Praying for the past


When I was in college I used to ask my friends, “Do you think you can pray for the past?” Without fail they would stare at me incredulously and blow it off as a silly question. But then I would ask again, “Seriously, do you think you can pray for the past?” At this point they usually would give in and answer in some way that reiterated the fact that it was a ridiculous question.

 

Now, I understand that the question seems absurd, but take a moment to think about it. If you believe in God, then you most likely believe that this God is not constrained by time. If you believe in intercessory prayer, then you believe that your prayers have power. If you believe that God is outside of time and that your prayers for the future can in some way affect the future, then I posit that it isn’t outlandish to pray for the past. In the reference frame of God there is no past present or future, everything simply is. So, why then would He be constrained to only answering prayers for the future? Do you see what I mean?

 

Okay, so before you write me off as a crazy person who spends his days praying for the past in his closet, let me reassure you that I do not practice this. In fact, I believe that prayer is intended to change one’s own heart not the will of some all-powerful God. I also realize that if you could pray for the past and change it you would never be able to know the difference because at the same instant the past changed so would your memory of the past. Therefore if the past was changing you would be none the wiser. Furthermore, the only way to appease the prayers of every person praying for the past would be to create alternate timelines for each and every person because, without a doubt, the prayers of people would conflict. This basically would require a version of one of the multiverse theories that is out there now to even begin to rationalize it. However, before going too far down this rabbit hole I’m just going to stop.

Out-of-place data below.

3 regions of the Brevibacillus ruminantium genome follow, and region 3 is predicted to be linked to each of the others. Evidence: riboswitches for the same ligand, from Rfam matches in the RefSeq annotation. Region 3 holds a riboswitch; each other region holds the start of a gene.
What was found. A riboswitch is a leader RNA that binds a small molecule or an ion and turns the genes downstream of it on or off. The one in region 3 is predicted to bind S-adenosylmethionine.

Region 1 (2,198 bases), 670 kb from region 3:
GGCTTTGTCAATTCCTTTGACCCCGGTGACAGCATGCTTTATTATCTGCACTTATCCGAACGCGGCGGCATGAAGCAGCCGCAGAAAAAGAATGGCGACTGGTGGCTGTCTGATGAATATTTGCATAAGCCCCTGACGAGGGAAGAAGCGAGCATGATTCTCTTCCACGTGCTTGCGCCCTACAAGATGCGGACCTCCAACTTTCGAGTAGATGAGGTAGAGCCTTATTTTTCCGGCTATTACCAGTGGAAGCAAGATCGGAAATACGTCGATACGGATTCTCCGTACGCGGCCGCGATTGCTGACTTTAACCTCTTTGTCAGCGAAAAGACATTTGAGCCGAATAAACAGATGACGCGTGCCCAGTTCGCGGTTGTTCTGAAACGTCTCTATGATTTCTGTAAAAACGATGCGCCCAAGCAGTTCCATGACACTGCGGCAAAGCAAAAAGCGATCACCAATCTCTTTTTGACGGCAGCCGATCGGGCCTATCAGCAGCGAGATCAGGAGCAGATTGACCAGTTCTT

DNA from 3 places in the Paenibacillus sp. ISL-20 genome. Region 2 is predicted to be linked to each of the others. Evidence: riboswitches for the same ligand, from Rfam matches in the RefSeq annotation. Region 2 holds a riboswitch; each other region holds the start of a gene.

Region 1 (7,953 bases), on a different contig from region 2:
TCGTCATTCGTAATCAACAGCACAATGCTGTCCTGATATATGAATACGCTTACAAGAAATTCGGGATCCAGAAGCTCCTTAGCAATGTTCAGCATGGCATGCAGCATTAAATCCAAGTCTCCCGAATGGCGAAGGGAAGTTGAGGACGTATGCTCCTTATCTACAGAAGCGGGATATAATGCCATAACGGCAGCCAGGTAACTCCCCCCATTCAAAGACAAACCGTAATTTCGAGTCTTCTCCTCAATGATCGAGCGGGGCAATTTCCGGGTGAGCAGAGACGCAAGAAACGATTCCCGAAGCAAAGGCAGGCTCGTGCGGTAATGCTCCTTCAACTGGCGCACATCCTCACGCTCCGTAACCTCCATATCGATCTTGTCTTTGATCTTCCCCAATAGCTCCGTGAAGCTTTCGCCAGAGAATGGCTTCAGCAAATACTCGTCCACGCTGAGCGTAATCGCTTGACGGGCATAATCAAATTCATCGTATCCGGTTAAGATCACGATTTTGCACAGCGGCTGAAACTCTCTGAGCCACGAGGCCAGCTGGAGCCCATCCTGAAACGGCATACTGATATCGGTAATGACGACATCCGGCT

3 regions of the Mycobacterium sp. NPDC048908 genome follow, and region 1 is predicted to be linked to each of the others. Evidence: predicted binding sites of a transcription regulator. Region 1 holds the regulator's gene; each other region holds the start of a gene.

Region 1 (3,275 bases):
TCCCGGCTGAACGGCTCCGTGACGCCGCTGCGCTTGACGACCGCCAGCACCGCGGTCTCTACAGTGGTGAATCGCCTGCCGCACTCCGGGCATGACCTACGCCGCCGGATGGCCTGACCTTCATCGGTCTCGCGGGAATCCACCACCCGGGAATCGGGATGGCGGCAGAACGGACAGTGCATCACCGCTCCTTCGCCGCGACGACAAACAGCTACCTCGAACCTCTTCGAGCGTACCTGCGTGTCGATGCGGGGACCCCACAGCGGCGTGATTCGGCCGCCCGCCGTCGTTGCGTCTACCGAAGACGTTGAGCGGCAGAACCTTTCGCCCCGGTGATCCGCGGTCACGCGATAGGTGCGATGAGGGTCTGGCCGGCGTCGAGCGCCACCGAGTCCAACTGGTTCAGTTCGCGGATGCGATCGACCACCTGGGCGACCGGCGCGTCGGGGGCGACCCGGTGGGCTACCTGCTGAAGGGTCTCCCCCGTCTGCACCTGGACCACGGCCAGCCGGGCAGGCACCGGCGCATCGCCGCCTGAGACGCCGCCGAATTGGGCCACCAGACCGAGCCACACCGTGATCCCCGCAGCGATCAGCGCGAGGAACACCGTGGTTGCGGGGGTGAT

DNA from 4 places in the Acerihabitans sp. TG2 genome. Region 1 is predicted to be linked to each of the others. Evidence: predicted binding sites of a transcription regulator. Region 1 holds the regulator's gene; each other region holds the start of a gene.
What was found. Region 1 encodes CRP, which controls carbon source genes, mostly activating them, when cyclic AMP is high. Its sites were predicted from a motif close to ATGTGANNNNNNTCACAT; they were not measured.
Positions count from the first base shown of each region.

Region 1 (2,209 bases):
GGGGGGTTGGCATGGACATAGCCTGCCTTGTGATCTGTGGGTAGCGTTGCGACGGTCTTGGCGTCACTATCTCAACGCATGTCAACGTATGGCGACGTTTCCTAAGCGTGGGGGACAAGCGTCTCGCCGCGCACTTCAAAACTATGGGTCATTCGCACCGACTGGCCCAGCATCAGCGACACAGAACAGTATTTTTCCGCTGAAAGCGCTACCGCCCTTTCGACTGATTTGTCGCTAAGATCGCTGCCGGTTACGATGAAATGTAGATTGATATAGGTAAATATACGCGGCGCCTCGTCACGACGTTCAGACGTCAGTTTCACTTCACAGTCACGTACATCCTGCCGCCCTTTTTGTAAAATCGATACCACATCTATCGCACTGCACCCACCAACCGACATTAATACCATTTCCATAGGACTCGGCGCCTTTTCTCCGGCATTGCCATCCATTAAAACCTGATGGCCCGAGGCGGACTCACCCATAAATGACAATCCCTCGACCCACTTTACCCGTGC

Yet, I still love to ask people this question. What I have found is that this question forces people to dig into their view of God, the constraints they place on Him, and how they believe He works in this world. Additionally, it allows people to be creative. By asking a question that, on the surface seems outlandish, they now have the freedom to think of answers that are possibly outlandish as well, with no fear of sounding foolish or irrational. Almost immediately this question breaks the chains of fear and releases us from the anxiety of being judged.

 

Some of my best conversations have come from asking this one ridiculous question. What we need in this world is not more rules to follow, more constraints on our beliefs, more chains to hold us down, but rather what we need is the courage and the freedom to think freely and creatively. Rather than closing off we need to open up with conversations, debates, and discussions that allow us to be unashamedly who we are. It is only through authentic relationship that we are able to not only learn about the other but, perhaps even more importantly, learn about ourselves through the other.

 

So now I ask you, can you pray for the past?

 

Thanks for reading.

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